And, in the last verse she puts the pardon of her husband before that of Heaven.

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In the next song,

" There is one dark and silent hour”, (p. 136.) “ fate decrees” and “ Almighty power”, are mentioned. Whether fate is the Almighty power does not exactly appear, but, in any light, the expression, or the mixture, is reprehensible.

In the song “ Can loving father ever prove”, (p. 137.) a dutiful and affectionate daughter mentions the feelings she has towards her father and mother, and says,

But still, I own with conscious shame,
'Tis mine to love a dearer oame.

She adds,

Oh, Henry, say, my only pride!
Should tender hearts like these divide ?
Sure righteous heaven can ne'er approve!
Sure mine it calls unhallow'd love!

Now, if her love was pure, and there is no reason to think the contrary, there was not necessarily any shame in her loving another dearer than them: “A man shall leave his father and his mother, and shall cleave unto his wife":

(Genesis II. 24. and Matt. xix. 5.) (

And indeed, in the conclusion, she expresses no doubt of the rectitude of making a choice, if sanctioned by her parents.

Yet would the soft paternal voice
Confirm and sanctify my choice,
Bid me my best affection give
To him for whom indeed I live-
Than father--mother-dearer name

Nor heart could wisli, nor tongue could frame.
She had said before of her love for her mother,

Saints above Feel not the fervour of my love, By which I suppose she means that the love of saints in heaven to God, or to each other, is not equal to her's for her mother. This is going too far.

In “ Fair, and soft, and gay, and young, ” (p. 138.) the lover says of his love,

Like heaven's, too mighty to express,

My joys could but be known by guess ! this is profane, and what he says about his mistress being “ made for one", and then that she is « faitbless" and 6 not made for one" is a picture of so serious a crime as faithlessness, drawn with levity, and mixed with indecent insinuation.

In “ Tho' cruel you seem to my pain," (p. 139.) Phyllis, who is not married, loves a


false swain, who has other nymphs in his view: the other lover, the writer of the song, says,

Enjoyment's a trifle to him,
To me

hat a heaven't would be !
To bim but a woman you seem,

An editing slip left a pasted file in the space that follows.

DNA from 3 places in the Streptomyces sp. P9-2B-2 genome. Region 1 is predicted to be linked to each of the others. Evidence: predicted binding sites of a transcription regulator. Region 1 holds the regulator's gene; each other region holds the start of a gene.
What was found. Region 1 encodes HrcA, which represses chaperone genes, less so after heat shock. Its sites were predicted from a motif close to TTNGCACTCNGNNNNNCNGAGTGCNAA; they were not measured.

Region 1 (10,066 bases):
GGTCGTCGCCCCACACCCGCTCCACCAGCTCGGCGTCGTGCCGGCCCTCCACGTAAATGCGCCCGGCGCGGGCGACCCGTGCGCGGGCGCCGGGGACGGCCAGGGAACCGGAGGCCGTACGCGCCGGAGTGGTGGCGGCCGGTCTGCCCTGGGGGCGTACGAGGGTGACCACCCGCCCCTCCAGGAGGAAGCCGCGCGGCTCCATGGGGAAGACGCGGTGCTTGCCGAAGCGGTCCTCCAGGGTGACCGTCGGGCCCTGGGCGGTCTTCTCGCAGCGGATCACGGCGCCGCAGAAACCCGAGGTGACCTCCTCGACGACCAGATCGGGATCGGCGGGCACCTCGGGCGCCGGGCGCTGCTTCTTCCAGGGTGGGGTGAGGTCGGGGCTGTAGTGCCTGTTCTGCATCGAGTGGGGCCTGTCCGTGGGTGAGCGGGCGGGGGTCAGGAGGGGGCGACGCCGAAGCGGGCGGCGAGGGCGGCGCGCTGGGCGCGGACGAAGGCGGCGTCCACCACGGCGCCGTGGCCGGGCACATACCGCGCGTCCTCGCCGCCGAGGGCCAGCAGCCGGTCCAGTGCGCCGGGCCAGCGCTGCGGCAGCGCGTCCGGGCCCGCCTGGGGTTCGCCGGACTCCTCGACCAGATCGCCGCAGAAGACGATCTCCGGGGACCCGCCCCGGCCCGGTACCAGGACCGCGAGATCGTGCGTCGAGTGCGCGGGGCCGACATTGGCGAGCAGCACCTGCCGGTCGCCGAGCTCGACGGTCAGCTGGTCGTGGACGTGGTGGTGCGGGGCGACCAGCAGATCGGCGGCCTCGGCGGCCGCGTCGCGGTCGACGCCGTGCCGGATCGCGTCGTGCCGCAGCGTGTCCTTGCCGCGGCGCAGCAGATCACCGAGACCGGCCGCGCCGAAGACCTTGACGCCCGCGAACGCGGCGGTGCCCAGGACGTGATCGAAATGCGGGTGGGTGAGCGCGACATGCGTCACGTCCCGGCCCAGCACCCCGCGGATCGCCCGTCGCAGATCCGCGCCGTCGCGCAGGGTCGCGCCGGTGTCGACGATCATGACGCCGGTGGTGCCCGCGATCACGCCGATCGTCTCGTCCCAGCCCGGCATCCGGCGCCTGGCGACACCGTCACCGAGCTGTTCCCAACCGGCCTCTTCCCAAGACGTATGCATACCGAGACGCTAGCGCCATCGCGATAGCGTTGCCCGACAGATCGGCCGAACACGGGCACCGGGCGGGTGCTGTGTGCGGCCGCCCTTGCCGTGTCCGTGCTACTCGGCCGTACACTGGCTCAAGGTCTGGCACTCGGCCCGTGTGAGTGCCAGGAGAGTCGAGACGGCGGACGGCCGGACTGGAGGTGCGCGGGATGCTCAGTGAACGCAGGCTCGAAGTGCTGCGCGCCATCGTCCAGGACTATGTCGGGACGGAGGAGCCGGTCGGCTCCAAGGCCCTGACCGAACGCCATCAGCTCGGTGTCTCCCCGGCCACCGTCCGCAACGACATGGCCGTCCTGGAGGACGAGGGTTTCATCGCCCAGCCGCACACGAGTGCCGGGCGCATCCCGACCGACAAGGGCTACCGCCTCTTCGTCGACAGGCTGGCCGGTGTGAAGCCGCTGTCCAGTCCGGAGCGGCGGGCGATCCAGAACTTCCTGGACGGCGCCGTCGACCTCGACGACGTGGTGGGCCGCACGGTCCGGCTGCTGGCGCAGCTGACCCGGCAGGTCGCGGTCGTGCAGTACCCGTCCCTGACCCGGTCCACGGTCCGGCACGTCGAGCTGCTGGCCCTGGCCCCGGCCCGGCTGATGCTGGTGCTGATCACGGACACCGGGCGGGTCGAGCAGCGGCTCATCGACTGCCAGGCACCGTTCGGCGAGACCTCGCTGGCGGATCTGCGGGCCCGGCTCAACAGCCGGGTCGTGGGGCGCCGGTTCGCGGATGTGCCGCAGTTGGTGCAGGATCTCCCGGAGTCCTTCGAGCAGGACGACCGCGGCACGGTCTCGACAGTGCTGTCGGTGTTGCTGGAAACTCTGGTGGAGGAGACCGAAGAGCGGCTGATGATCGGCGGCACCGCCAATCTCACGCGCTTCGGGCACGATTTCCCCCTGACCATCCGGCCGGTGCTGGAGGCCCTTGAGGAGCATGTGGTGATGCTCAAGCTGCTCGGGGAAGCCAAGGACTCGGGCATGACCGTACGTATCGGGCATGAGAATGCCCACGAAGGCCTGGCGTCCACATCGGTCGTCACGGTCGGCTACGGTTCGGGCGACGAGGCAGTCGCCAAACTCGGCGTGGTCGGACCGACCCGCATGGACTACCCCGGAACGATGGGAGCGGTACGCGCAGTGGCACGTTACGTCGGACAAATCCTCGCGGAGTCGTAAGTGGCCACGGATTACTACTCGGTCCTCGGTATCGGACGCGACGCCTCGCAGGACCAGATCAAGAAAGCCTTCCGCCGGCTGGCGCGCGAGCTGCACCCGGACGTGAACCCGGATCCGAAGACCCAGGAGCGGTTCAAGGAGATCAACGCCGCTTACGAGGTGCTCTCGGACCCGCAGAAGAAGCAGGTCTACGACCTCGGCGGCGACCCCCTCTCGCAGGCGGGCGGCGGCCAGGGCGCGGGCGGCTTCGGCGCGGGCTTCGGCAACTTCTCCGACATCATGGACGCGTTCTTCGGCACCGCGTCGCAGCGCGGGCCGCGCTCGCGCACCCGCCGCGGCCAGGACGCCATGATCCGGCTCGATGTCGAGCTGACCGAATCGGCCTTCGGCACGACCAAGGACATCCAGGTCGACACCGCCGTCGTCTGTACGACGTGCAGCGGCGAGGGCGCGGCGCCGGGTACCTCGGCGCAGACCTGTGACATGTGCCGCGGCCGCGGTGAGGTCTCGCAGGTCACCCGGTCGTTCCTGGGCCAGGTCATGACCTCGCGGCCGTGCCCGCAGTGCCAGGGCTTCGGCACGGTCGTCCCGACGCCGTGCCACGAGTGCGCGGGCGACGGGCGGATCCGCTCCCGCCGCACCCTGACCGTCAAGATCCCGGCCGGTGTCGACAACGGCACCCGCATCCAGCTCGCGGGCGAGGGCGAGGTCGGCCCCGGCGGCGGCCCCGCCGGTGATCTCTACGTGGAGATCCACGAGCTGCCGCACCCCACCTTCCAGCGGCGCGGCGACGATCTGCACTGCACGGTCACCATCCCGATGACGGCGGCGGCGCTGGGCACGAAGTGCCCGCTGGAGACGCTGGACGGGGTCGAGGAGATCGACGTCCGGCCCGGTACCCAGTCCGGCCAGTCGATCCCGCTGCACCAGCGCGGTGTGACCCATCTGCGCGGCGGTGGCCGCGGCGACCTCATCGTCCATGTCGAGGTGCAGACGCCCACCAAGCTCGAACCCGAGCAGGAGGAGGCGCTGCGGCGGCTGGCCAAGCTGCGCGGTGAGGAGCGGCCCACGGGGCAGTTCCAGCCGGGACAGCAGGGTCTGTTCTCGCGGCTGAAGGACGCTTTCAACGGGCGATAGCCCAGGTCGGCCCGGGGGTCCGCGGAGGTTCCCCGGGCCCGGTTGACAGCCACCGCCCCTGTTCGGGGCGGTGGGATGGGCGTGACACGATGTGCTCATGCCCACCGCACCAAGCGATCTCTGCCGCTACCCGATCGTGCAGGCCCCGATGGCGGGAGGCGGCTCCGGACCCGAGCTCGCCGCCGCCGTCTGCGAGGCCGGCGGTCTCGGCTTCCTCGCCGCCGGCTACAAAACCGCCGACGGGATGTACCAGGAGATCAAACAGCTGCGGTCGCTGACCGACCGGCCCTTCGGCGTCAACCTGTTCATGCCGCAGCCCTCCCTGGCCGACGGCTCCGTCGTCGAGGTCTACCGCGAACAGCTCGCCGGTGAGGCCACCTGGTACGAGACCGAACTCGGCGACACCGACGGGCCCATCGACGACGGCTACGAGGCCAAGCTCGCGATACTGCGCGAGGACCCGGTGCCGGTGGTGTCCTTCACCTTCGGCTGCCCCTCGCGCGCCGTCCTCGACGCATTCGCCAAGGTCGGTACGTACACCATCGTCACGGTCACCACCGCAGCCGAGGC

But, ah! you're an angel to me. Too much is expressed in the remainder of the song.

In “Ye shepherds and nymphs that adorn the gay plain,” (p. 140.) we have a swain dying for love.

" Ye happy swains, whose hearts are free”, (p. 142.) are advised to avoid love, and to

fly the fair sex”, which, as general advice, I hold to be wrong and unnatural.

" When your beauty appears”, by Parnel, (p. 143.) is too light throughout, and especially in the idea about the angel and woman in the last verse.

The strain of the Song (p. 145.) is discreditable to true love, and to the human race:

Can love be control'd hy advice?

Can madness and reason agree?
O Molly who'd ever be wise,

If madness is loving of thee? He afterwards says: “ Dull wisdom but adds to our care”, on which subject see before, p. 146. This song is also of that species which perversely represents pleasure as the only or principal consequence to be drawn from the shortness of life.

The next Song (p. 146.) “ Think no more, my gentle maid,” signed J. A. besides the introducing Cupid, is, to my mind, much too warm and sensually descriptive in its expressions, particularly in the last four lines.

66 Why, cruel creature, why so bent”, (p. 147.) is not on the whole a bad song; but the saying (verse 3) that “ Kings are themselves too poor” and “ a thousand worlds too few” to pay the value of her “ endless charms," is very extravagant.

The next, “ Forever, Fortune, wilt thou prove”', (p. 148.) is a Prayer to Fortune, and is therefore, I think, profane and idolatrous. The Ignorant (says Stanhope, in his Paraphrase and Comment on the Epistles and Gospels, Third Sunday after Easter, Vol. III. p. 38, Eighth Edit.) the “ Ignorant have called that the Tyranny and Blindness of Fortune, which Christians are taught to believe, is the Disposition of an infinitely Wise, and Just, and Good Being.”

Respecting the merits of the next Song, Sir, Darby and Joan, “ Dear Chloe, while thus beyond measure”, (p. 149.)

attributed to Prior, I intirely agree with you; and only wonder, that, having a relish for such a portrait of humble life, (see before Letter II. p. 36, &c.)

you can admire the extravagant rants, and forced and false sentiments which prevail in the generality of Songs in your Collection. This is given in the first of my volumes.

The Song “ Away! let nought to love displeasing,” (p. 151.) is given in the second Volume of my Collection, but with the four last lines altered. I thought the sentiment contained in them too poor for so worthy a character.

“O Nancy, wilt thou go with me,” (p. 152.) is a beautiful picture of chaste and disinterested love. That likewise is in my second volume.

“ In vain, fond youth, thy tears give o'er”. (p. 154.) In this song the lady says, “ Should heaven and earth with thee combine, 'Twere all in vain”.

I feel an unwillingness to notice the Song beginning “ The wretch O never let me know" p. 155. as it is in some respects both beautiful and morally good. But nothing is hinted of Colin being the husband of the woman, but rather otherwise. There is frequently an obscurity or ambiguity in amatory songs whether the love mentioned be lawful or unlawful, which I consider as very objectionable; it leaves an opening for bad application by readers that way inclined. This objection appears to me to apply in some measure also to the Songs, p. 112. 146. 182.

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